Gaming revenue, left over from previous years, will be used to fund additional capital projects around the city. Due to the reduced funding this year, several projects that would otherwise have been recommended were instead classified by city staff as “recommended but insufficient funding.” These include an $890,000 upgrade to the RCMP facility on No. 5 Road, where the emergency power system has failed a number of times in recent years due to hydro power failures. “It seems to be that if the power goes out for our community safety building, the RCMP are possibly without proper resources for a few hours at a time, so it seems to me that this is something that really needs to happen, not just kind of needs to happen,” said Coun. Alexa Loo. Additionally, $500,000 has been earmarked for replacing the the Hamilton Community Centre’s HVAC system, and the same amount for a city-wide sidewalk and street light replacement program. The city has just over $1.9 million remaining in 2020 gaming funds, but does not anticipate any additional funds this year due to the temporary closure of River Rock Casino during the COVID-19 pandemic. Hannah Scott, Local Journalism Initiative Reporter, Richmond Sentinel
EDMONTON — Alberta is lifting more economic restrictions tied to COVID-19 while delaying others. Premier Jason Kenney says low intensity group activities, such as Pilates, can resume in fitness centres, and libraries can open at 15 per cent capacity. But he says loosening measures for retail shops, hotels and community centres can't happen yet. "While our hospitalizations are dropping ... active cases have levelled off recently. And the testing positivity rate has risen a bit," he told a news conference Monday. "We have also observed a small increase in the daily number of new variant cases and that is worrisome too. "That is why we have to proceed cautiously while still moving forward." This is Stage 2 of a four-stage plan to reopen the economy announced by Kenney a month ago. In Stage 1, restaurants were able to reopen for dine-in service, gyms were allowed to resume one-on-one fitness training and some restrictions were lifted on youth sports. Some medical experts, including the Edmonton Zone Medical Staff Association, warned the province last week against further loosening public-health measures. This report by The Canadian Press was first published March 1, 2021. The Canadian Press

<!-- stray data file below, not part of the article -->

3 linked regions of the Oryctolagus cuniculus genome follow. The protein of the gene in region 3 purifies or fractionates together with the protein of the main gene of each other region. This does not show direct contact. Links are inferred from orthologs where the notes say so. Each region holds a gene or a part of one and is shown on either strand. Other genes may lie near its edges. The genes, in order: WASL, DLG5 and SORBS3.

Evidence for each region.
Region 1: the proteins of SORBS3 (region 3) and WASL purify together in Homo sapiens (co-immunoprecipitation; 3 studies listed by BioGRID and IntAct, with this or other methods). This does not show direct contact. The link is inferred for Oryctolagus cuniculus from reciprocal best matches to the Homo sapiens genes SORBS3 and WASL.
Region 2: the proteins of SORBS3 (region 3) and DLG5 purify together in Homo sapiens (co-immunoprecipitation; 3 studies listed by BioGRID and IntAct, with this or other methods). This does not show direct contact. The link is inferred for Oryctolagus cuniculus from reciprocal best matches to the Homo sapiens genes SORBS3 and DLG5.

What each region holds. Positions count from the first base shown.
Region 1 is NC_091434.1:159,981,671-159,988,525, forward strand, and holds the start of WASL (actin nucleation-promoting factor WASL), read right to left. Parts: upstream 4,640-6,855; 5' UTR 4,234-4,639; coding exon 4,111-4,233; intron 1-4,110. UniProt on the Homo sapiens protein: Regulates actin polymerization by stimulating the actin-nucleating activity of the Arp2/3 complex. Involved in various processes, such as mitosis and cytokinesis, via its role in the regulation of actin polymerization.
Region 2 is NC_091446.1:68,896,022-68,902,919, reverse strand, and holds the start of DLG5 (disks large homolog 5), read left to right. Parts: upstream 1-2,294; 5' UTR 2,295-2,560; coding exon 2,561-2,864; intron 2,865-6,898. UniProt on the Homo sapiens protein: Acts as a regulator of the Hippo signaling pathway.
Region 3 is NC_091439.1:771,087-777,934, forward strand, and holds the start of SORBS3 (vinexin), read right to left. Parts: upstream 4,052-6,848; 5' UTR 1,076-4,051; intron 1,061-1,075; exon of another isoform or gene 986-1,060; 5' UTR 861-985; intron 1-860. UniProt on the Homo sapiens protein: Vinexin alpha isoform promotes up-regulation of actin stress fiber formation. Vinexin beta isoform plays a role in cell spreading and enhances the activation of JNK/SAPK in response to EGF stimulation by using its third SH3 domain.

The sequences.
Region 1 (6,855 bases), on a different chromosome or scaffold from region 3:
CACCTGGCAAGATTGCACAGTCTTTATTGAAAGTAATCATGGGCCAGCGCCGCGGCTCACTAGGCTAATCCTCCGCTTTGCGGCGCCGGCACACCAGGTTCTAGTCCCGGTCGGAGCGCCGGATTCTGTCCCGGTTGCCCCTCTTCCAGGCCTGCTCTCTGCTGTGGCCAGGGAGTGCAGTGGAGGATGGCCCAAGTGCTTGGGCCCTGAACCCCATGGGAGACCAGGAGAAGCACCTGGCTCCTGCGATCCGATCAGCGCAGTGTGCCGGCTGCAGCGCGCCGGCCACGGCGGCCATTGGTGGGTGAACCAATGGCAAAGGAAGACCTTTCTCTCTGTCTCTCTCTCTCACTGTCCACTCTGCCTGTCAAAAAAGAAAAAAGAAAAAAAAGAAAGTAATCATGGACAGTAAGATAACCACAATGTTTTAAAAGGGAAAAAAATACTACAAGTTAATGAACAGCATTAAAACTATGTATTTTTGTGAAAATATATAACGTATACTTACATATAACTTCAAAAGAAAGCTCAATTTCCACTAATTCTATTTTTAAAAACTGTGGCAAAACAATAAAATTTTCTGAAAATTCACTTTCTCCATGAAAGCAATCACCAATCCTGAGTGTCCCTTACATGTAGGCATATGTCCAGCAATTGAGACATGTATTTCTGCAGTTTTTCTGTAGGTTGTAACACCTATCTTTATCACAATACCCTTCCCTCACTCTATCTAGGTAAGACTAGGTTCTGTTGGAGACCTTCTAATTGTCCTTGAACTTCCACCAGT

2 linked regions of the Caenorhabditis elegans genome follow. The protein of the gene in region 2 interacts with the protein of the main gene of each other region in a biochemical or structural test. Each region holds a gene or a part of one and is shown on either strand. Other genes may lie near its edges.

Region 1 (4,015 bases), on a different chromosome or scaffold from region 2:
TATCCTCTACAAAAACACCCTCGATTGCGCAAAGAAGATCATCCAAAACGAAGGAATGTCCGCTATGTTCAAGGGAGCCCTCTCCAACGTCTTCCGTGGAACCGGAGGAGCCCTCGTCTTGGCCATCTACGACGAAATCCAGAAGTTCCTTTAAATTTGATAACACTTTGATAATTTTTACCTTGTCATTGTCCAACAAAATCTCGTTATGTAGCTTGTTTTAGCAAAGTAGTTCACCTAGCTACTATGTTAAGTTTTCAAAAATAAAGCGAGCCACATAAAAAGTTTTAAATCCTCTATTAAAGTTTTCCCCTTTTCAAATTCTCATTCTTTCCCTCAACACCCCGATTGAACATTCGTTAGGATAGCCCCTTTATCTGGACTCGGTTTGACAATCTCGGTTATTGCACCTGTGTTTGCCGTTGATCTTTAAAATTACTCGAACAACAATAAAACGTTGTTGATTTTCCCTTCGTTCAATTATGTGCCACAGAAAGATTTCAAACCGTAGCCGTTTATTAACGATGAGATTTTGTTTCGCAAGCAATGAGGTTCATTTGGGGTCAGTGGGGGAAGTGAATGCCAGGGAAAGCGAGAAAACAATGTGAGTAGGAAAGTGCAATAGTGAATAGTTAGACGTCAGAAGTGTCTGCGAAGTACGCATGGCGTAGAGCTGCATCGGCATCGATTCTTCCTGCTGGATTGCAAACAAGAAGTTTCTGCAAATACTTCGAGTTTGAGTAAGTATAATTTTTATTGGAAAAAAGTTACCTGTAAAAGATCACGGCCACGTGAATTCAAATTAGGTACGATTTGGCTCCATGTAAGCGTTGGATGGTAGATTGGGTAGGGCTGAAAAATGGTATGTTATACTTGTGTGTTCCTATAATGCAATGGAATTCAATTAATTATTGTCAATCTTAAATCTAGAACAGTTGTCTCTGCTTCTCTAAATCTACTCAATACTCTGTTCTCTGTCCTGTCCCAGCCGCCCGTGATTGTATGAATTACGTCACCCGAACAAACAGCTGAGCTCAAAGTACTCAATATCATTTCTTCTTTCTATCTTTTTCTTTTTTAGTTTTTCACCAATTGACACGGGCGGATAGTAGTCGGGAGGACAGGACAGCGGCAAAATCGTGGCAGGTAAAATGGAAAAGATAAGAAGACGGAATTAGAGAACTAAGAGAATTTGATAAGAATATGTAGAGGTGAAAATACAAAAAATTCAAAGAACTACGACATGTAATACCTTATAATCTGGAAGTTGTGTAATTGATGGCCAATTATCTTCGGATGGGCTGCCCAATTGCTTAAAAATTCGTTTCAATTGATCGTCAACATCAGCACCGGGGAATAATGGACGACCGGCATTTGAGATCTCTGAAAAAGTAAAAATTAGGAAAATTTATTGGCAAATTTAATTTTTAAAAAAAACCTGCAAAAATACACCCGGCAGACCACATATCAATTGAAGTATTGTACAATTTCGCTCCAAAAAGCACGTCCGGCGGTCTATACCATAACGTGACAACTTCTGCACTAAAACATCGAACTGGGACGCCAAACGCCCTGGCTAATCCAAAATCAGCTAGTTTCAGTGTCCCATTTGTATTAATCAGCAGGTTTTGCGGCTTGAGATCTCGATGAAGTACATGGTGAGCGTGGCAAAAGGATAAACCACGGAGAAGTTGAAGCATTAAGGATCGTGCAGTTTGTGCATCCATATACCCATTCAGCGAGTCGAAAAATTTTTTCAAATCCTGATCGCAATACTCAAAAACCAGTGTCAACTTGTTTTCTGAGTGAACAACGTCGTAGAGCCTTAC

ST. JOHN'S, N.L. — Rough estimates from Newfoundland and Labrador's elections authority indicate it could be April before a winner is declared in the province's chaotic pandemic vote — almost two months after the original election day. Elections NL spokeswoman Adrienne Luther said Monday she expected her office will begin counting votes later this week, and last election's experience indicates it could take a while. "There's no easy way to estimate a date of conclusion because it's entirely dependent on how many (mail-in ballots) we get back," Luther said in an email. The provincial election was derailed in February by an outbreak of COVID-19 in the St. John's metro region. Voting day was Feb. 13, but less than 12 hours before the polls opened, Elections NL cancelled all in-person voting after health authorities announced a provincewide lockdown. Mail-in ballots must be postmarked by March 12 in order to count. Mail-in ballots take a lot of time, Luther said. Elections NL staff must verify the name and address of each ballot, she added. On average, her office opened and processed about 5,000 mail-in votes a day during the 2019 election, she said. "An estimate right now is that it will take approximately 20 straight days — we will be working full weekends — to do around 100,000 votes," Luther said. And that's on top of the 68,000 ballots that are already in the Elections NL office waiting to be counted, she said. Those ballots were cast before the outbreak upended the election and chief electoral officer Bruce Chaulk has said there are at least 12,000 mail-in ballots among them. Luther's office anticipates about 120,000 people requested a mail-in ballot before the Feb. 19 deadline. Some of those may have requested ballots for several people in a household, and some may not be returned at all. "Historically, we have had a very high rate of return on (mail-in ballots) but this election has been anything but predictable," Luther said. If Elections NL maintains its rate of counting about 5,000 ballots a day, then it will take at least 24 days to count 120,000 ballots, not including the ballots received before the vote was delayed. That means residents of the province could have to wait until April to learn who won the election. In the meantime, Chaulk is finalizing the process and protocols for scrutineers to oversee the process, Luther said. "At this point," she said, "one scrutineer per party will be permitted in the building where counting will take place." Liberal Leader and incumbent Premier Andrew Furey, who called the election on Jan. 15, has said in previous interviews his government will remain in "caretaker mode" until someone is declared the winner. This report by The Canadian Press was first published March 1, 2021. Sarah Smellie, The Canadian Press